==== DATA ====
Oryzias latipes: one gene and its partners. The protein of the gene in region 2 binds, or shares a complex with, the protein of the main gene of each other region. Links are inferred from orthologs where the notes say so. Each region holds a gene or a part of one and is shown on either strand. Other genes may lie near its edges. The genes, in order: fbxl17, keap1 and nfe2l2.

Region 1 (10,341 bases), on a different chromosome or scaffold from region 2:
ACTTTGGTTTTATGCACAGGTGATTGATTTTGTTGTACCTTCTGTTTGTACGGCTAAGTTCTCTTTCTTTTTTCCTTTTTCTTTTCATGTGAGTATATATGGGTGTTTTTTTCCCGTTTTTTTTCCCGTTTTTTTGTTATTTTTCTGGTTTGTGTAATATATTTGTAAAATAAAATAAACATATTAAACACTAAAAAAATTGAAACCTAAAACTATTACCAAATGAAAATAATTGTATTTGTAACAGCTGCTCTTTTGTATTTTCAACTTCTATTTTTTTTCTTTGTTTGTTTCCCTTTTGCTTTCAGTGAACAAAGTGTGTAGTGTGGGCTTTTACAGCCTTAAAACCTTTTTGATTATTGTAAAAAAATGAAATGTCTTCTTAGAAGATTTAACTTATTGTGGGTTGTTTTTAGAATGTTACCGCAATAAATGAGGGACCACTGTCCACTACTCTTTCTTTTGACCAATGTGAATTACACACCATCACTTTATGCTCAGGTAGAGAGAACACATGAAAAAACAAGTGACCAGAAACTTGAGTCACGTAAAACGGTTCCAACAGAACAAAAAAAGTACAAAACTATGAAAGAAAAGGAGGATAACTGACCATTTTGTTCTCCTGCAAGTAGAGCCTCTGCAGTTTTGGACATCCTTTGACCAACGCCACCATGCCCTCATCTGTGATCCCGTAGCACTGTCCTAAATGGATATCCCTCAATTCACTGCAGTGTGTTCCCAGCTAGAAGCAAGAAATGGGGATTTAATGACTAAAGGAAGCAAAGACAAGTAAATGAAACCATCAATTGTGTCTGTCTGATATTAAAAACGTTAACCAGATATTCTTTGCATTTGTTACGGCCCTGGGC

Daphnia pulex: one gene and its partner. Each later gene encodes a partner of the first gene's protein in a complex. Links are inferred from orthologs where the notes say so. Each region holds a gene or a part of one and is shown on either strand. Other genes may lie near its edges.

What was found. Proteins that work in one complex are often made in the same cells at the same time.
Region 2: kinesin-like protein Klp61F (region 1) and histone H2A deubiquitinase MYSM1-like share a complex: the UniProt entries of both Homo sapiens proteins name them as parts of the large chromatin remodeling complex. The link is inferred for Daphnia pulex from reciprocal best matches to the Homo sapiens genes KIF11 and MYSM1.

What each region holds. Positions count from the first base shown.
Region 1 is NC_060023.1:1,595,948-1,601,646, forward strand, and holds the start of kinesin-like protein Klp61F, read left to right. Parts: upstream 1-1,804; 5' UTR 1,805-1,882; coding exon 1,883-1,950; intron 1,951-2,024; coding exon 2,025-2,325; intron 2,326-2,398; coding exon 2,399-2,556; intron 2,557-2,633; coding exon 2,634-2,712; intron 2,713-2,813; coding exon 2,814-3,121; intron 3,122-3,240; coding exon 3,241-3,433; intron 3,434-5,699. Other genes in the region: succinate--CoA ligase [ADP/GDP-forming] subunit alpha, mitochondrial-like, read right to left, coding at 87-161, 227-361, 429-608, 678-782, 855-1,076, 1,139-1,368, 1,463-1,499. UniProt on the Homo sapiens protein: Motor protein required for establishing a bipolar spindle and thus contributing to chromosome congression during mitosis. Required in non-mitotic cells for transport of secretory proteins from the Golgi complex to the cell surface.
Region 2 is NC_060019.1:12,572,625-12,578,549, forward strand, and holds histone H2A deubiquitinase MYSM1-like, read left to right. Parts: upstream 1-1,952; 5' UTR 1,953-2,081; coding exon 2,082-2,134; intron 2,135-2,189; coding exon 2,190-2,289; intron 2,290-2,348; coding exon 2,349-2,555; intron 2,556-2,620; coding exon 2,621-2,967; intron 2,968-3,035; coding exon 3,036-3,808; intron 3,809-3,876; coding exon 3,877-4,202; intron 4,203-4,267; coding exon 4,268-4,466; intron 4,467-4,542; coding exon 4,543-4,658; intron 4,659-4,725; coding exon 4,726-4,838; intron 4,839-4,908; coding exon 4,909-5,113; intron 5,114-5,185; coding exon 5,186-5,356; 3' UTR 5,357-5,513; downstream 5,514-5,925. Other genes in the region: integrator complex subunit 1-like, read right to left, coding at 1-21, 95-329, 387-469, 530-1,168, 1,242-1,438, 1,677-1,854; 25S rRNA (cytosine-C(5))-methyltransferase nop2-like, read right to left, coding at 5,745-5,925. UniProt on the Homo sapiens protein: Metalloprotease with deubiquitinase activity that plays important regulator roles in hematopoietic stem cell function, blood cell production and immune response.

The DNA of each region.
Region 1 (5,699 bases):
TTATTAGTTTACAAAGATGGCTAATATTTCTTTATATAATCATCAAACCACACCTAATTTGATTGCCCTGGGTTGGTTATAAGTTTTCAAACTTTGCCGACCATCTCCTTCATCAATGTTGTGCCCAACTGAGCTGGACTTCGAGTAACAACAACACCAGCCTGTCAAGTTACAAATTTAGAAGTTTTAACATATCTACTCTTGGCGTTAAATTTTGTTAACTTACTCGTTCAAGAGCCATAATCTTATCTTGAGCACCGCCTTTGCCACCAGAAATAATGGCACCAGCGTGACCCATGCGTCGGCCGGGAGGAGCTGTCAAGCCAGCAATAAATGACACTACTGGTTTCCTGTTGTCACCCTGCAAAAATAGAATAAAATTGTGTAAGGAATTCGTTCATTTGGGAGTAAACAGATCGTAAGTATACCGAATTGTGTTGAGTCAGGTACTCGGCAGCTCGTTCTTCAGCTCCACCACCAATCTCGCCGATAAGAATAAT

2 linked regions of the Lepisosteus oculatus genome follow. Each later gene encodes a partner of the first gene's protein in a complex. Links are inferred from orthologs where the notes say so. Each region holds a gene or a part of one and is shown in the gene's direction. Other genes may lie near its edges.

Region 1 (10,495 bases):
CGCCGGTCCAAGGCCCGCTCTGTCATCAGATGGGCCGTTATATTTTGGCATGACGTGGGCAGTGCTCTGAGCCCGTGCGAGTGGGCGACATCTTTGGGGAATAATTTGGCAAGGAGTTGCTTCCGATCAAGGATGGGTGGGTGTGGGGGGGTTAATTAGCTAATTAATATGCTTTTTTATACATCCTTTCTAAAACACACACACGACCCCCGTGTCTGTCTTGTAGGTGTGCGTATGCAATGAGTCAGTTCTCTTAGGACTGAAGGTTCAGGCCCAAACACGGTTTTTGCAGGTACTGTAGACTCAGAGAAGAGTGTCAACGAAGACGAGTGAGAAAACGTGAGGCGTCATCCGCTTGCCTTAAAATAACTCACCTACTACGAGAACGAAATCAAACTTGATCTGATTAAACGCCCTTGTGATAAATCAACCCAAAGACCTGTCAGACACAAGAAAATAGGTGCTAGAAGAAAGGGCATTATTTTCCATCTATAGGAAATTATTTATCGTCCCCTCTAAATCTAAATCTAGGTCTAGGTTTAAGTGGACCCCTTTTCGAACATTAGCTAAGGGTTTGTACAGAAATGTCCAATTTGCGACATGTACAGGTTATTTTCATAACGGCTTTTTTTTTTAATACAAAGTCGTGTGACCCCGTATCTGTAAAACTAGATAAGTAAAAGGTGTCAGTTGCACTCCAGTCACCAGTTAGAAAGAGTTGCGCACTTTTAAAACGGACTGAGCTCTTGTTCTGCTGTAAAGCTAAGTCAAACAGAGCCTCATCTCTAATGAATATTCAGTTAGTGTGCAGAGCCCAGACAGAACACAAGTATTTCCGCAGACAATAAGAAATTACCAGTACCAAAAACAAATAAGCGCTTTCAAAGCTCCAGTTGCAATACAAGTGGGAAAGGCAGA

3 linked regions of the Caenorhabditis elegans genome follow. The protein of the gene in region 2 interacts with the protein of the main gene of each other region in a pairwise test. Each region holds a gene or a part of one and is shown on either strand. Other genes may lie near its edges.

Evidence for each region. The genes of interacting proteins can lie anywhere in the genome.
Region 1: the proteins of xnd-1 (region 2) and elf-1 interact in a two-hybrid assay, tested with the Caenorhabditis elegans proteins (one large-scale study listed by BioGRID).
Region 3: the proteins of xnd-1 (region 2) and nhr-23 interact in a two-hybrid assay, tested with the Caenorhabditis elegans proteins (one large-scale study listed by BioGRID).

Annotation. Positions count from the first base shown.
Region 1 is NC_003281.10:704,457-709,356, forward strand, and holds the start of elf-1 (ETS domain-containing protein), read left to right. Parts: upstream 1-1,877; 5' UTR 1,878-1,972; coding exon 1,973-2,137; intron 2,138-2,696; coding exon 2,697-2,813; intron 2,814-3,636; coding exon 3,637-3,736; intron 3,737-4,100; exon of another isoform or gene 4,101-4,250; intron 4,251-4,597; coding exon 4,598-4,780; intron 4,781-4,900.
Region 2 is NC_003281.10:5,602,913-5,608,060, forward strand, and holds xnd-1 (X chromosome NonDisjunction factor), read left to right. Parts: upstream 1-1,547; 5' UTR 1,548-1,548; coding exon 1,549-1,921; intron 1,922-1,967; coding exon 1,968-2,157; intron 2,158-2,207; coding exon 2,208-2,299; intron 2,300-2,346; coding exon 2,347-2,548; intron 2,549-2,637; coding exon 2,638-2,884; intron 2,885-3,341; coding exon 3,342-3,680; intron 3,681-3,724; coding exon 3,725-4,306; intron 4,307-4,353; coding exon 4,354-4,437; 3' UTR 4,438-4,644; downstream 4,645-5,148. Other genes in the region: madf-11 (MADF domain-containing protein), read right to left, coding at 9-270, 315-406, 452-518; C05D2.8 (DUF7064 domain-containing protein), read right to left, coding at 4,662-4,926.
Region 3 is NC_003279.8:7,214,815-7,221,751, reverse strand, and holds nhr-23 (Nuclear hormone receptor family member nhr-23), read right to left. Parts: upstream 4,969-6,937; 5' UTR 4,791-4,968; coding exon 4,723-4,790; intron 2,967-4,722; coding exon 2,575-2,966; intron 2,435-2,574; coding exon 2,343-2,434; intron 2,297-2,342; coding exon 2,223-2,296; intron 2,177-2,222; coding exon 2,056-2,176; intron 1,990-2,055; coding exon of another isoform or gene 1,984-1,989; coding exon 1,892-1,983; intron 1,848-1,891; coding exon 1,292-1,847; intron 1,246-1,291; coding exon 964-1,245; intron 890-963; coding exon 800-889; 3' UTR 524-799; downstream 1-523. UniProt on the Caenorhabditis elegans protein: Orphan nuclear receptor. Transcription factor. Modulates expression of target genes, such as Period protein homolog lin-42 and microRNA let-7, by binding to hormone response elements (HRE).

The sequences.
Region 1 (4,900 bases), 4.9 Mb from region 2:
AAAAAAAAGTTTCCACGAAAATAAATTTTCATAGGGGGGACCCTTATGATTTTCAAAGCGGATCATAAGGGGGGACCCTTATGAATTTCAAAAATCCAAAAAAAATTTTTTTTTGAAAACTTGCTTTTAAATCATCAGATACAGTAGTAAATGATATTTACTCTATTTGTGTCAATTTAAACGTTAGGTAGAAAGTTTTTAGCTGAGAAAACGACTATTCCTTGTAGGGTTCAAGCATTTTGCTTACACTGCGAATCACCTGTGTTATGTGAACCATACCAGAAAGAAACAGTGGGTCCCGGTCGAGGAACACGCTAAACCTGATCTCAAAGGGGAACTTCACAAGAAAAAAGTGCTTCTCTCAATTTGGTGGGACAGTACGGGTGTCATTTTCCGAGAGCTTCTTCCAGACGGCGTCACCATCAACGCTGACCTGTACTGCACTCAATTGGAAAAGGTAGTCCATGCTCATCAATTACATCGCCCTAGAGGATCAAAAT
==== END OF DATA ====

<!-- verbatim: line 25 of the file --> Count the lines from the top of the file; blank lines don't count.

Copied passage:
Region 1 (4,900 bases), 4.9 Mb from region 2: